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Findout Thanksgiving Day’s Date for Any Year [Excel Formulas]



Every year, on 4th Thursday of November, folks in US celebrate Thanksgiving day.

Thanksgiving Day is a harvest festival. Traditionally, it is a time to give thanks for the harvest and express gratitude in general. [Source: Wikipedia]

Findout Thanksgiving Day's Date for Any YearA similar holiday exists in Canada too, they celebrate it on Second Monday of Every October.

We will celebrate thanksgiving in PHD style, by sharing a wacky formula tip.

Today, we are going to learn how to use excel formulas to find out thanksgiving day’s date for any year. Now, if only turkeys could use excel, they would be running for cover.

The formula:

Assuming cell A1 has the year, the formula to find US thanksgiving day’s date is,


To find Canadian thanksgiving date,


How does this formula work?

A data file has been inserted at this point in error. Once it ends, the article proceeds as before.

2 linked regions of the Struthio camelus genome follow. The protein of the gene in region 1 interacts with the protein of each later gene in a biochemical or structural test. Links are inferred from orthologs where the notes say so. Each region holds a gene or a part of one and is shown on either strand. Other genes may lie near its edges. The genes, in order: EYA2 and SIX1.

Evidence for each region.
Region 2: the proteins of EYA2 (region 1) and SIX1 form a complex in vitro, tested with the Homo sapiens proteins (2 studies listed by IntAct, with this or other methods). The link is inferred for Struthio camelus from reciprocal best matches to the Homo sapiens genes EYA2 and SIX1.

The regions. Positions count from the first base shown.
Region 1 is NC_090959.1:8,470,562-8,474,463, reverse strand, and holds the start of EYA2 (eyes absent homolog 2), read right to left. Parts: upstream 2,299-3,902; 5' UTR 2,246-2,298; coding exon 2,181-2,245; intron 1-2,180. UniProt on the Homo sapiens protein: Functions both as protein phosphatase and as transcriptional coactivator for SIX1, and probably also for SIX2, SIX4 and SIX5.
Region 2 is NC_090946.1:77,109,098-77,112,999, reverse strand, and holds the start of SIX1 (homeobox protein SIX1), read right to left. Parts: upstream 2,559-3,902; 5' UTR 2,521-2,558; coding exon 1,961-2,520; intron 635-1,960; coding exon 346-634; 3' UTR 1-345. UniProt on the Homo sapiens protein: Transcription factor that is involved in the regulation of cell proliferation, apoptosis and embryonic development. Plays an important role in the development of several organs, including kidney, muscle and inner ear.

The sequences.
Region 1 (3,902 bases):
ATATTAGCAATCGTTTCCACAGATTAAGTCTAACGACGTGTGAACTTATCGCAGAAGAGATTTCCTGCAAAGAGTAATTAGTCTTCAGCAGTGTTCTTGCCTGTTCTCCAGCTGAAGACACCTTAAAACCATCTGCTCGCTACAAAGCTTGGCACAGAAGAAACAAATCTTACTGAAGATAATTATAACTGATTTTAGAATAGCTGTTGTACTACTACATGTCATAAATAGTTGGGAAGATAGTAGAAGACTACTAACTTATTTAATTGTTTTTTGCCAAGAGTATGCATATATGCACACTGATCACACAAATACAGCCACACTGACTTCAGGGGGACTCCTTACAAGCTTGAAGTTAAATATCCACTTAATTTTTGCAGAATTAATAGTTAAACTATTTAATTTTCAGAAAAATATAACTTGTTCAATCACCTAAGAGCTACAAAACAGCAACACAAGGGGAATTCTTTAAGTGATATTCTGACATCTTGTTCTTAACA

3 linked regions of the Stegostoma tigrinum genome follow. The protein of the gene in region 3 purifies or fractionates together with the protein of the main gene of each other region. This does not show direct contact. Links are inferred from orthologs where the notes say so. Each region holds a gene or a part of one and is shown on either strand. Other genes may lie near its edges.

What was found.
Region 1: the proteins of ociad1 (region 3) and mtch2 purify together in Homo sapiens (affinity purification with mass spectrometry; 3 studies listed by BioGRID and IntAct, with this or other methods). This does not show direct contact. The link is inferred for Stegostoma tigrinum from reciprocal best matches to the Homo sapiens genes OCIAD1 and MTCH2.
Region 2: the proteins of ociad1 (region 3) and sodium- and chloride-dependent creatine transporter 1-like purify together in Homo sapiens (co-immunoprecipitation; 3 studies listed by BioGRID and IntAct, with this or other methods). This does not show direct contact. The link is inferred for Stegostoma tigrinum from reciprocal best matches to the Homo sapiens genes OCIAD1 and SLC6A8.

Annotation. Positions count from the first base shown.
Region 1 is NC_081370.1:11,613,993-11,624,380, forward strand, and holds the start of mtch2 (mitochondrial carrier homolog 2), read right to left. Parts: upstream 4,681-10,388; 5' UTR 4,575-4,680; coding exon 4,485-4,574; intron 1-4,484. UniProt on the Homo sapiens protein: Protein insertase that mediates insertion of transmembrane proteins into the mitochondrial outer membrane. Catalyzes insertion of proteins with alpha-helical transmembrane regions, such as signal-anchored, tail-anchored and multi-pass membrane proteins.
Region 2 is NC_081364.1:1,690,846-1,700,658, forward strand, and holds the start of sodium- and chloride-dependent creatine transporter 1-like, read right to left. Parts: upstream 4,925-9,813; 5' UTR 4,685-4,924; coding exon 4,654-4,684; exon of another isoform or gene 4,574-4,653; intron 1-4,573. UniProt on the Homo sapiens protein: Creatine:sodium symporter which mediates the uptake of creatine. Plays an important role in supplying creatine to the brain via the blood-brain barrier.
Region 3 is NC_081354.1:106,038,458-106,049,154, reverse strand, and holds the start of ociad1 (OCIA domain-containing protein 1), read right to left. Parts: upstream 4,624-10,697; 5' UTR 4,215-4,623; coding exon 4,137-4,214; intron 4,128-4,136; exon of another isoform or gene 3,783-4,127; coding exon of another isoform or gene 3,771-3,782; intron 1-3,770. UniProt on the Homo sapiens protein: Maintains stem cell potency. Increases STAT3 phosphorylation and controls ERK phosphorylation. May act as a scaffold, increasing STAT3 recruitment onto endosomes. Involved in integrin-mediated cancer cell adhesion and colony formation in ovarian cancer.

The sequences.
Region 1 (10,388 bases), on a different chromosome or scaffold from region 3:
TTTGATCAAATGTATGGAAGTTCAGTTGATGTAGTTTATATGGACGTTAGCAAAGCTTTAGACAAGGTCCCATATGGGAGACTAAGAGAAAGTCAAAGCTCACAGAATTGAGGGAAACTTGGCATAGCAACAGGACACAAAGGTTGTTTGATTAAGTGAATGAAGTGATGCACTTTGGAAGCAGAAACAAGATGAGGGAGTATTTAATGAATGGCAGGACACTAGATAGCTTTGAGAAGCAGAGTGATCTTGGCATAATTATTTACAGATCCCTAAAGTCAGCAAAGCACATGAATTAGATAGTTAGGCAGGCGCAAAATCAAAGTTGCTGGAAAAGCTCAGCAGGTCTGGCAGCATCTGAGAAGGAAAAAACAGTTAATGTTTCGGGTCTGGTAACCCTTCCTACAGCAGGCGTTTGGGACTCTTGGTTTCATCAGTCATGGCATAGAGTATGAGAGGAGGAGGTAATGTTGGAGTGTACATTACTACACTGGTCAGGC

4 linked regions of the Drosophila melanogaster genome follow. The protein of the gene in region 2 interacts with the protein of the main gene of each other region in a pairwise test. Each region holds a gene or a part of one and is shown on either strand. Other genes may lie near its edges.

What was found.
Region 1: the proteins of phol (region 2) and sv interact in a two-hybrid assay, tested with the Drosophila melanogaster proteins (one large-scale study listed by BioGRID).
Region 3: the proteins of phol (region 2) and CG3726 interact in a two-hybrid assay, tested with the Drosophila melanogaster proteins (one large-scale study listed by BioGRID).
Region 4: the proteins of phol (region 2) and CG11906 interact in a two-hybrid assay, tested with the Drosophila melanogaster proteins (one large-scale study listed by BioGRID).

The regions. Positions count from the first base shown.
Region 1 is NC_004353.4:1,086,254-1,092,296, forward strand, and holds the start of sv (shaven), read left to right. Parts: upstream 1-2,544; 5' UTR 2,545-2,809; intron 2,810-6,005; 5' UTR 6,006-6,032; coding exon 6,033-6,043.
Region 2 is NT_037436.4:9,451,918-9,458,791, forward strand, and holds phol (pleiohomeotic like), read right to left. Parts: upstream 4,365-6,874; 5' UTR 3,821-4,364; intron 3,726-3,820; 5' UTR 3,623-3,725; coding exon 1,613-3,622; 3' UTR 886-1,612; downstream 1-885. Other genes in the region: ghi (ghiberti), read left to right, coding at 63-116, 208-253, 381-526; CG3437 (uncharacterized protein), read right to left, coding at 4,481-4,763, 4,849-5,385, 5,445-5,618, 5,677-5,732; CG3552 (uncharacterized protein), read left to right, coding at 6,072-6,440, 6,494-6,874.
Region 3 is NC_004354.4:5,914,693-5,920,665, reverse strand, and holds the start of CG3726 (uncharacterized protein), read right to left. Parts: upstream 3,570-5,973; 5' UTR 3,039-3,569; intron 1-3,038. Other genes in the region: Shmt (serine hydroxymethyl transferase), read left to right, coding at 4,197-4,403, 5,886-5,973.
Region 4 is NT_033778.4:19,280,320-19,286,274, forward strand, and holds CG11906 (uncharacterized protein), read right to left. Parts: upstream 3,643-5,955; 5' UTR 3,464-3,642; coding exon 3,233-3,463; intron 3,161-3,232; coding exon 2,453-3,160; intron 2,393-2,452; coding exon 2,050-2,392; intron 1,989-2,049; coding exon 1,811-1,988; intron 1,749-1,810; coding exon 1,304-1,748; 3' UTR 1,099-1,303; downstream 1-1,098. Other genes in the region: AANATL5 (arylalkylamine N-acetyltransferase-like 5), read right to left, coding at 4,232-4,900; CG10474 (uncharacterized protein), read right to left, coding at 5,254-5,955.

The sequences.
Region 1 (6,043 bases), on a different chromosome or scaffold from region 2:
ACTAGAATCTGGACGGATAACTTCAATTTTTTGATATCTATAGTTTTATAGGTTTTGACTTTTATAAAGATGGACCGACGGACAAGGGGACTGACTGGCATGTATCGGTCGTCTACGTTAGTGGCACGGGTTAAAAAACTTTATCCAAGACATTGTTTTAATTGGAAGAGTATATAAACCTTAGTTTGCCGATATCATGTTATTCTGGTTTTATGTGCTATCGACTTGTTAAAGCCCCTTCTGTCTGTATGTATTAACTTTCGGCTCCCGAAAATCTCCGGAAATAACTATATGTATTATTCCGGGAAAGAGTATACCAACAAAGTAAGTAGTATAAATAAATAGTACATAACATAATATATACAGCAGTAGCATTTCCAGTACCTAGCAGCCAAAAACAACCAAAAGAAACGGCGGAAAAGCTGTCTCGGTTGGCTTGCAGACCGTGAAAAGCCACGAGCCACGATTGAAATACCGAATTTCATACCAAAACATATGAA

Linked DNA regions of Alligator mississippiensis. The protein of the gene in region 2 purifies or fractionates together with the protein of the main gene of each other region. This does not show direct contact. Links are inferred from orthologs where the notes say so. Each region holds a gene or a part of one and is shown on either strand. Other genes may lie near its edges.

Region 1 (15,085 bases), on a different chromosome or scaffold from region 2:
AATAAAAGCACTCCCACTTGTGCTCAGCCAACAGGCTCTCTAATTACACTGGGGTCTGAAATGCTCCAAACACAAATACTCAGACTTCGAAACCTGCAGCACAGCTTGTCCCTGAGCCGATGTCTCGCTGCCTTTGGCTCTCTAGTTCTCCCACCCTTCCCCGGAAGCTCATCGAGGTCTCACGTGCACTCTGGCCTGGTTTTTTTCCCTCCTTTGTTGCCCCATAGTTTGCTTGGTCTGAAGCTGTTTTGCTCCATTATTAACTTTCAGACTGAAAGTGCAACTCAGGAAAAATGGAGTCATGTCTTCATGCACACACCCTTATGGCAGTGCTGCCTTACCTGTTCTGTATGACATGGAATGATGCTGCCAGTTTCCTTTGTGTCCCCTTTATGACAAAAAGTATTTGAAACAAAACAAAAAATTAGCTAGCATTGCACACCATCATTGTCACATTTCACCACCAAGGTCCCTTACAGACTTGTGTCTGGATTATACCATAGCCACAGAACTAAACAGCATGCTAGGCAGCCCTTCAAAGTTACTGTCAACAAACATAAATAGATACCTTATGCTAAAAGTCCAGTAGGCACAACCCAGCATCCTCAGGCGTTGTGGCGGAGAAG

It is fetching the fourth Thursday of November by finding out what day of week November first is and then adding sufficient number of days to it. For eg. November First, 2009 is a Sunday, so thanksgiving day will be on 26th.

Happy thanksgiving everybody

I am in Denmark now, and there is no concept of Thanksgiving day here. But we don’t need a holiday to be thankful for all the wonderful things we have in life. I am thankful to have a loving wife and 2 wonderful kids and 6919 PHD members. Thank you.

PS: Watch out for a thanksgiving sale announcement on PHD in the next 3 hours.


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23 Responses to “Findout Thanksgiving Day’s Date for Any Year [Excel Formulas]”

  1. [...] his blog, Chandoo, at Pointy Haired Dilbert, shows how to calculate Thanksgiving dates, although it might be a bit late to figure out when Thanksgiving is this [...]